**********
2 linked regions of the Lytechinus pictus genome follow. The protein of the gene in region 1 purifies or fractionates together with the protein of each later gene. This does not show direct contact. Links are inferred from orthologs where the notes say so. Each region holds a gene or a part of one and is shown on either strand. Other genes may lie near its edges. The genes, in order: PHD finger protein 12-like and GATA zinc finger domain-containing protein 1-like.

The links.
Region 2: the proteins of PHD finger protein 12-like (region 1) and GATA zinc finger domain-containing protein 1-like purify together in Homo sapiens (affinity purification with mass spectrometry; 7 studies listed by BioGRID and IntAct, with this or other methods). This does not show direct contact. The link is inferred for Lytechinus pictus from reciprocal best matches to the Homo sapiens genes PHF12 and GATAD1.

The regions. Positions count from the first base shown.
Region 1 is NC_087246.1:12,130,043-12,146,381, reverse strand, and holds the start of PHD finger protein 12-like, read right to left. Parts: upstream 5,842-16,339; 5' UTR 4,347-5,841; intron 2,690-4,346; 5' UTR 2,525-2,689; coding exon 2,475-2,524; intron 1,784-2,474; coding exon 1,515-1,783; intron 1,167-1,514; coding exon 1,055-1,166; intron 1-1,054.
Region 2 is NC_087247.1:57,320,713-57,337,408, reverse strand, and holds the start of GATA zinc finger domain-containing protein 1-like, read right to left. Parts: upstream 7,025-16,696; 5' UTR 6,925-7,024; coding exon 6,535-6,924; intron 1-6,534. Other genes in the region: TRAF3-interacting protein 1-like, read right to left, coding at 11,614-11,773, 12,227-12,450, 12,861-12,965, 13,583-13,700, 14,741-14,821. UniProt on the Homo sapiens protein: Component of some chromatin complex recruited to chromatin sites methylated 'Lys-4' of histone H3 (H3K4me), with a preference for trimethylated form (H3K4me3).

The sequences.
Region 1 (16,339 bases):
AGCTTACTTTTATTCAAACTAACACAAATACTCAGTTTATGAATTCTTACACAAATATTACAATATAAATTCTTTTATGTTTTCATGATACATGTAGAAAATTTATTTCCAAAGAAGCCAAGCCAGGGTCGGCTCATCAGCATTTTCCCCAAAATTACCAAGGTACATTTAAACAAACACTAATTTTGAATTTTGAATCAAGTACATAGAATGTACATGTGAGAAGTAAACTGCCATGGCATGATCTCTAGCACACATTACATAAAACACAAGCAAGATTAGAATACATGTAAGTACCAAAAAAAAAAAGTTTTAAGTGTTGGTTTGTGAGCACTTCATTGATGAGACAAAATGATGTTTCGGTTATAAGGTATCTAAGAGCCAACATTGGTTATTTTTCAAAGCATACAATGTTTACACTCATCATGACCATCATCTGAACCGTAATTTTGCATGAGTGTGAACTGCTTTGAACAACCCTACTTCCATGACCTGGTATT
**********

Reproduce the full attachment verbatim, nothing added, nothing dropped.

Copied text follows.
2 linked regions of the Lytechinus pictus genome follow. The protein of the gene in region 1 purifies or fractionates together with the protein of each later gene. This does not show direct contact. Links are inferred from orthologs where the notes say so. Each region holds a gene or a part of one and is shown on either strand. Other genes may lie near its edges. The genes, in order: PHD finger protein 12-like and GATA zinc finger domain-containing protein 1-like.

The links.
Region 2: the proteins of PHD finger protein 12-like (region 1) and GATA zinc finger domain-containing protein 1-like purify together in Homo sapiens (affinity purification with mass spectrometry; 7 studies listed by BioGRID and IntAct, with this or other methods). This does not show direct contact. The link is inferred for Lytechinus pictus from reciprocal best matches to the Homo sapiens genes PHF12 and GATAD1.

The regions. Positions count from the first base shown.
Region 1 is NC_087246.1:12,130,043-12,146,381, reverse strand, and holds the start of PHD finger protein 12-like, read right to left. Parts: upstream 5,842-16,339; 5' UTR 4,347-5,841; intron 2,690-4,346; 5' UTR 2,525-2,689; coding exon 2,475-2,524; intron 1,784-2,474; coding exon 1,515-1,783; intron 1,167-1,514; coding exon 1,055-1,166; intron 1-1,054.
Region 2 is NC_087247.1:57,320,713-57,337,408, reverse strand, and holds the start of GATA zinc finger domain-containing protein 1-like, read right to left. Parts: upstream 7,025-16,696; 5' UTR 6,925-7,024; coding exon 6,535-6,924; intron 1-6,534. Other genes in the region: TRAF3-interacting protein 1-like, read right to left, coding at 11,614-11,773, 12,227-12,450, 12,861-12,965, 13,583-13,700, 14,741-14,821. UniProt on the Homo sapiens protein: Component of some chromatin complex recruited to chromatin sites methylated 'Lys-4' of histone H3 (H3K4me), with a preference for trimethylated form (H3K4me3).

The sequences.
Region 1 (16,339 bases):
AGCTTACTTTTATTCAAACTAACACAAATACTCAGTTTATGAATTCTTACACAAATATTACAATATAAATTCTTTTATGTTTTCATGATACATGTAGAAAATTTATTTCCAAAGAAGCCAAGCCAGGGTCGGCTCATCAGCATTTTCCCCAAAATTACCAAGGTACATTTAAACAAACACTAATTTTGAATTTTGAATCAAGTACATAGAATGTACATGTGAGAAGTAAACTGCCATGGCATGATCTCTAGCACACATTACATAAAACACAAGCAAGATTAGAATACATGTAAGTACCAAAAAAAAAAAGTTTTAAGTGTTGGTTTGTGAGCACTTCATTGATGAGACAAAATGATGTTTCGGTTATAAGGTATCTAAGAGCCAACATTGGTTATTTTTCAAAGCATACAATGTTTACACTCATCATGACCATCATCTGAACCGTAATTTTGCATGAGTGTGAACTGCTTTGAACAACCCTACTTCCATGACCTGGTATT